Of course, it would need a lot of imports to keep America smiling. Its huge deficits with Japan are caused less by cheating - which is what US negotiators claimed last week - than by the same bureaucratic and laid-back arrangements by which this society runs more generally. And no increased volume of Detroit's automobiles (currently grabbing a puny 0.6% of the Japanese market), or Louisiana's rice sales will quell Washington's implicit assumption that the world economy ought to run in a uniform way.

But whatever mountains of consumption Japan might scale, responding to the current stresses is a test of the nation's spirit. The offshore drift of capital will not be stemmed much by a boost in holidays and TV dinners, and poses crucial challenges for political life. Will changes in the bureaucrat's Confucian code, the nation's group mentality and the aspirations of women see the proceeds of overseas investment enjoyed more widely by everybody at home? If so, then change could spell a remarkable era of calm and prosperity.

Success, moreover, could mean emulation among Japan's East Asian neighbours. South Korea, Taiwan, Singapore, Vietnam and even mighty China all look anxiously towards Japan for ideas about how to proceed. If the land of the rising yen can ease the pressures and achieve some modest rearrangement, there may be new choices for other nations. And as a new millennium begins - a post-industrial, information, era - it may be that we have a lot to learn from life lived the Japanese way.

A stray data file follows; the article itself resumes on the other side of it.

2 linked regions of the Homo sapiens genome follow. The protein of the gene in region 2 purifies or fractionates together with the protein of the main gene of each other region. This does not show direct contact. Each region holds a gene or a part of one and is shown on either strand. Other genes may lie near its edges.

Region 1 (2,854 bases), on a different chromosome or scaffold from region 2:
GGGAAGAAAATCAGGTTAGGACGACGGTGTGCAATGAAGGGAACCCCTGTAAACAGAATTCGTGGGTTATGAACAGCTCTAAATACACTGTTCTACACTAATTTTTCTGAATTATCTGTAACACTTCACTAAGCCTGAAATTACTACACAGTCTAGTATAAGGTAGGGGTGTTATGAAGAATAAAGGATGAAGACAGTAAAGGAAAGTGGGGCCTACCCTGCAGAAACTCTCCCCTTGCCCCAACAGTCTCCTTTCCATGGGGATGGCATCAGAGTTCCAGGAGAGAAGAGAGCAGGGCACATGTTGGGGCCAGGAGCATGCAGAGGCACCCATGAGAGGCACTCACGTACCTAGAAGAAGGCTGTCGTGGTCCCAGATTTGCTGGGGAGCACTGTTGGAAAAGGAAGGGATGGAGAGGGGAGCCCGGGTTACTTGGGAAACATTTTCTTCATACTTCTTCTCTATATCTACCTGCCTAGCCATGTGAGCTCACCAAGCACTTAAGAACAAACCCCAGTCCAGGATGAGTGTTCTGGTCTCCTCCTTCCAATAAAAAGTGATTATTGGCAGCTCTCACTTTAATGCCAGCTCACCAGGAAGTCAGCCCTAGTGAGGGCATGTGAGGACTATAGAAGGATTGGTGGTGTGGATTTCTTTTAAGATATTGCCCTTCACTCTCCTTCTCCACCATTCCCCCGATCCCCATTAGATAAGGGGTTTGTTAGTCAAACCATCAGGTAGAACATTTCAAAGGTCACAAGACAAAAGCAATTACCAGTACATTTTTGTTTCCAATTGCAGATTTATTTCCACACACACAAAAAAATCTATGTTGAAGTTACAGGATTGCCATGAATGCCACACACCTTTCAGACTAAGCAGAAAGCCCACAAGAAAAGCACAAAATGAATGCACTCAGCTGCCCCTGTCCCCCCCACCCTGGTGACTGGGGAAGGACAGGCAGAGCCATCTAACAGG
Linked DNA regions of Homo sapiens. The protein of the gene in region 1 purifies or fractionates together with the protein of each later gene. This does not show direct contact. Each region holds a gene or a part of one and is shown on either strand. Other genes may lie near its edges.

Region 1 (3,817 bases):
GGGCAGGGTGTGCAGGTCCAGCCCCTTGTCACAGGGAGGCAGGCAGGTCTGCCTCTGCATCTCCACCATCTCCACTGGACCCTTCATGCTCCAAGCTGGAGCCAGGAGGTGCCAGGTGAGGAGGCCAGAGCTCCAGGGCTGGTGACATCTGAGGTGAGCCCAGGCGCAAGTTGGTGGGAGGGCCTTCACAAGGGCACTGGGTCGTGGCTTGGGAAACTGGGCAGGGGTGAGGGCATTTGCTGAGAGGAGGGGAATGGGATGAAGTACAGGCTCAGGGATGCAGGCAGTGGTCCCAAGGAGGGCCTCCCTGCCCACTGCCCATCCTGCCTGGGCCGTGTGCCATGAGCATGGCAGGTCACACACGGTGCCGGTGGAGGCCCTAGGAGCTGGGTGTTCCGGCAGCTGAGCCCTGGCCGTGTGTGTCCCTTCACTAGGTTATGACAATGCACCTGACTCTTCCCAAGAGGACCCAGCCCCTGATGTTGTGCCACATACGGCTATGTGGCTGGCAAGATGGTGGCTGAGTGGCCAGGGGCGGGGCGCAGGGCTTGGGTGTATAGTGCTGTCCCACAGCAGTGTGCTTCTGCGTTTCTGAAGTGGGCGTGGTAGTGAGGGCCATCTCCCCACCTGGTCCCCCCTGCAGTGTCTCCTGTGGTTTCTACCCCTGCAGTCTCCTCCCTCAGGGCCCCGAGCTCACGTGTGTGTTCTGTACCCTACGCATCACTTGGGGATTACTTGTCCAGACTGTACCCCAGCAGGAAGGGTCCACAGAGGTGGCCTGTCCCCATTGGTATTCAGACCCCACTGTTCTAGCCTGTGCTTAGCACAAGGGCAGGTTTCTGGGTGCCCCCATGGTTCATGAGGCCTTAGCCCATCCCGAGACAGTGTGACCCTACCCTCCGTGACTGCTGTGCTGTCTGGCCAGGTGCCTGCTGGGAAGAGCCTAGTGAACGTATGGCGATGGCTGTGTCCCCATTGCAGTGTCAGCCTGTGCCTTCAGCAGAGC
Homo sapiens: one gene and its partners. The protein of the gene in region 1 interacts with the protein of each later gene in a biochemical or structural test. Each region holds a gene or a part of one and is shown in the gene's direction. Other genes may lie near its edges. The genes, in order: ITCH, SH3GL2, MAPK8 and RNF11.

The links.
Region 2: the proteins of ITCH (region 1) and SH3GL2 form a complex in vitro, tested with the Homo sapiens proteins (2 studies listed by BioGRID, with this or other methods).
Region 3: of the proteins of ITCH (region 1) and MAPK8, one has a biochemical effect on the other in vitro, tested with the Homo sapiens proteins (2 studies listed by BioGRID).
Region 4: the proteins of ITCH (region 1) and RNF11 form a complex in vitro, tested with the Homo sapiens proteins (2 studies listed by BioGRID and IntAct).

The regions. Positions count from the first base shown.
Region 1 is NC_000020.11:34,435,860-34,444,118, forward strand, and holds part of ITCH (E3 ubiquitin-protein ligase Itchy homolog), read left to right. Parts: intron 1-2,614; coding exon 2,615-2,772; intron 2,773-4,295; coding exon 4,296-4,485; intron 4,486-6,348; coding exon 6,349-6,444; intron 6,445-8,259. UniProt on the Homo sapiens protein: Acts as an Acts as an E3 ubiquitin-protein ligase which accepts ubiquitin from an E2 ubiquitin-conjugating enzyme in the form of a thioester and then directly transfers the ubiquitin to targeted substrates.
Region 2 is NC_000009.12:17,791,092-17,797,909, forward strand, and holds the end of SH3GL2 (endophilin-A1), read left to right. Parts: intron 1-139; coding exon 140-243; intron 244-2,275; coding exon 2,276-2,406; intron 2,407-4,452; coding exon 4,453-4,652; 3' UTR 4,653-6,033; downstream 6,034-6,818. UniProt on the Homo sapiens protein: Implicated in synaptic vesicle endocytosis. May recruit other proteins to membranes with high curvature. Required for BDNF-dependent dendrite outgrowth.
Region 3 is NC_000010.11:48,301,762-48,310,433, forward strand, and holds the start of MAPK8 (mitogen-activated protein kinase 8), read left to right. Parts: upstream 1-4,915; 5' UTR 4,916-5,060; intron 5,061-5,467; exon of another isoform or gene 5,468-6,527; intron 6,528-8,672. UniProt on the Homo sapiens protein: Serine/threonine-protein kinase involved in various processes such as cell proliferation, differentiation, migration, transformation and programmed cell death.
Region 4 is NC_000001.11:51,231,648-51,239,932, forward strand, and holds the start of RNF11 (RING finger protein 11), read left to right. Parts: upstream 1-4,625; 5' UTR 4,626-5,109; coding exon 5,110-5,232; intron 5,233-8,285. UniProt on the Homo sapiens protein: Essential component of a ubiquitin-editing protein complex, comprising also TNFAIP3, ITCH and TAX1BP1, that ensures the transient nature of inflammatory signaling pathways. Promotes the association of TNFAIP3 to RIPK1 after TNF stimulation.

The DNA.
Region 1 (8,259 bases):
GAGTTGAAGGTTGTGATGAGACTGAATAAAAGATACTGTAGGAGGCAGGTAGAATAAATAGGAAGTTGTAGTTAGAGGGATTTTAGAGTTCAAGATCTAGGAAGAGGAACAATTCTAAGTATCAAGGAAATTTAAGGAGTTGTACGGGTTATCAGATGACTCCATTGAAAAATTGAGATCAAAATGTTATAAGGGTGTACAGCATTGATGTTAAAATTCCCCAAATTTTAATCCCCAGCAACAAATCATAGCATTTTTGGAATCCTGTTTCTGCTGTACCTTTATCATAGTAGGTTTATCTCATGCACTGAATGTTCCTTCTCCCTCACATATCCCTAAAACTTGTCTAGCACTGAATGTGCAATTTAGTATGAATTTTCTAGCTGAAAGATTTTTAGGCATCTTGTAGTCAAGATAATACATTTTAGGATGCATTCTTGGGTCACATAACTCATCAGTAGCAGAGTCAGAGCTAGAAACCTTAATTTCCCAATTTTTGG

There are, however, other routes for the country - which need no involvement of women. When Murayama stepped up to the karaoke mike, the song the bureaucrats had chosen for him to croon was selected with a chorus of nationalism to every verse. Appearances, may be deceiving, but his talk of armed forces, the song and the flag were not-too-difficult codes. It could be that Japan will not move forward, but will seek to withstand the strain.

The great plates that shift underneath the Pacific touch East and West alike. There are jolts here, tremors there every day of the year. But if Japan stays locked, when it finally gives, the convulsions could rock the world.

Read another Culture Essay by Brian Deer, The Life & Death of Leisure, on "Athens without the slaves"

Japanese society